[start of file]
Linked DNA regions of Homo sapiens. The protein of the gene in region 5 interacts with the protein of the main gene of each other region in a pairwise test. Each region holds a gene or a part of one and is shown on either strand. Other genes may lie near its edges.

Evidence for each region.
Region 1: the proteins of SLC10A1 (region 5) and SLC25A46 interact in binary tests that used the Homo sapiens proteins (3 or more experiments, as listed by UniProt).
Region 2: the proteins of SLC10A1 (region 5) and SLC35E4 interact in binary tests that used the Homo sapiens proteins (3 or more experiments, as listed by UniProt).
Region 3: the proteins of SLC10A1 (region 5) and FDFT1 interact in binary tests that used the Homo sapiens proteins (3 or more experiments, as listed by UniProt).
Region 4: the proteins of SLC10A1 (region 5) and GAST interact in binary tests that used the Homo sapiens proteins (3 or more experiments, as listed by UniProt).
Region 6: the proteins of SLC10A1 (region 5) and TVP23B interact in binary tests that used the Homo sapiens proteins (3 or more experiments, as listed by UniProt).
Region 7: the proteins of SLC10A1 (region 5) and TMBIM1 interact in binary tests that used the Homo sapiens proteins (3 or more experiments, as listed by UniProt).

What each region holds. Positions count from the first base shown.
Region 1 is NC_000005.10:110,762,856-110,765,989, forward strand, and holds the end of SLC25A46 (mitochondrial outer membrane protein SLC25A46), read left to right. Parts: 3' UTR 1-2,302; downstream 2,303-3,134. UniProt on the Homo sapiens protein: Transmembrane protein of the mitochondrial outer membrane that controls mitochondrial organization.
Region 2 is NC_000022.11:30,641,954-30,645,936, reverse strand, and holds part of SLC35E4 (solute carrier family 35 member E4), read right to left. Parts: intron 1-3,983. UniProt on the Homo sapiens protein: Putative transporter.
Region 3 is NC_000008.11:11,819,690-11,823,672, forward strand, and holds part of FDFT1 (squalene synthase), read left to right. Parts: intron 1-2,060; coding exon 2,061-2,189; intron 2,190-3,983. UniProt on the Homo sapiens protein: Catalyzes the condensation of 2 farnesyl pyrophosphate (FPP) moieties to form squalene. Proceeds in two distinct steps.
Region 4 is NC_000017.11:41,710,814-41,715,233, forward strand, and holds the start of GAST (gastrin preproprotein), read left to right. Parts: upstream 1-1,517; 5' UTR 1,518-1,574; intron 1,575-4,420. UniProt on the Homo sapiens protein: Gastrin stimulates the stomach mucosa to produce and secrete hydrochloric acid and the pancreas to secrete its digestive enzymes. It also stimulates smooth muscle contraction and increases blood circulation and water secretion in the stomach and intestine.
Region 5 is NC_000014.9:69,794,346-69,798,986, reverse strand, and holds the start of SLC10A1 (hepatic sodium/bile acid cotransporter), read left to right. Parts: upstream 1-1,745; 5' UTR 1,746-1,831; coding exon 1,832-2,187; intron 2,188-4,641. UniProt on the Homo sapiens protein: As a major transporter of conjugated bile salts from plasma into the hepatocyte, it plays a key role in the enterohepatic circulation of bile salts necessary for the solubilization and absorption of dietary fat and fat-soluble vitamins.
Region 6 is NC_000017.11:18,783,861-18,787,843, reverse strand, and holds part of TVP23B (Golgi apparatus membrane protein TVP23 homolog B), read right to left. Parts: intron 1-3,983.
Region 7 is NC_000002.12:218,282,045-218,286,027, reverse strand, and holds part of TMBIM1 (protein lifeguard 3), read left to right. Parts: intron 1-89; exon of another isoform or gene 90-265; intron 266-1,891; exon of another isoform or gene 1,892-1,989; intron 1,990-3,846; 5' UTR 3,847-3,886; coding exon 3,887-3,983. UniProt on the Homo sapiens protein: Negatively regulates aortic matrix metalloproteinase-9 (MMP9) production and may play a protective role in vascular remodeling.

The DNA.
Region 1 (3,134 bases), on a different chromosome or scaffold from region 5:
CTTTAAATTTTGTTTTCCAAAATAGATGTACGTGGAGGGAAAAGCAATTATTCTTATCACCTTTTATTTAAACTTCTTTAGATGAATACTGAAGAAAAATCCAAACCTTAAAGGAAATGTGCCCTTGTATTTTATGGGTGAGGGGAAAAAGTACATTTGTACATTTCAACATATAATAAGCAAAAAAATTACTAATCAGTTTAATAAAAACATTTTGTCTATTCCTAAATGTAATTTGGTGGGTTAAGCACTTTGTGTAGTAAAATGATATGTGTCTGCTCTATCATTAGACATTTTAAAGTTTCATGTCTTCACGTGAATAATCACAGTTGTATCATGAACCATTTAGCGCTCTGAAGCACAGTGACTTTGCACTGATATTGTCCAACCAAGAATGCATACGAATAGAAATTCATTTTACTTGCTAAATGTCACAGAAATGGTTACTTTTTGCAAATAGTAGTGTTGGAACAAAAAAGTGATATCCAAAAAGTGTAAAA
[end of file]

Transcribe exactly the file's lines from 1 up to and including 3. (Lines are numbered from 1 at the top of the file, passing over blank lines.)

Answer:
Linked DNA regions of Homo sapiens. The protein of the gene in region 5 interacts with the protein of the main gene of each other region in a pairwise test. Each region holds a gene or a part of one and is shown on either strand. Other genes may lie near its edges.

Evidence for each region.
Region 1: the proteins of SLC10A1 (region 5) and SLC25A46 interact in binary tests that used the Homo sapiens proteins (3 or more experiments, as listed by UniProt).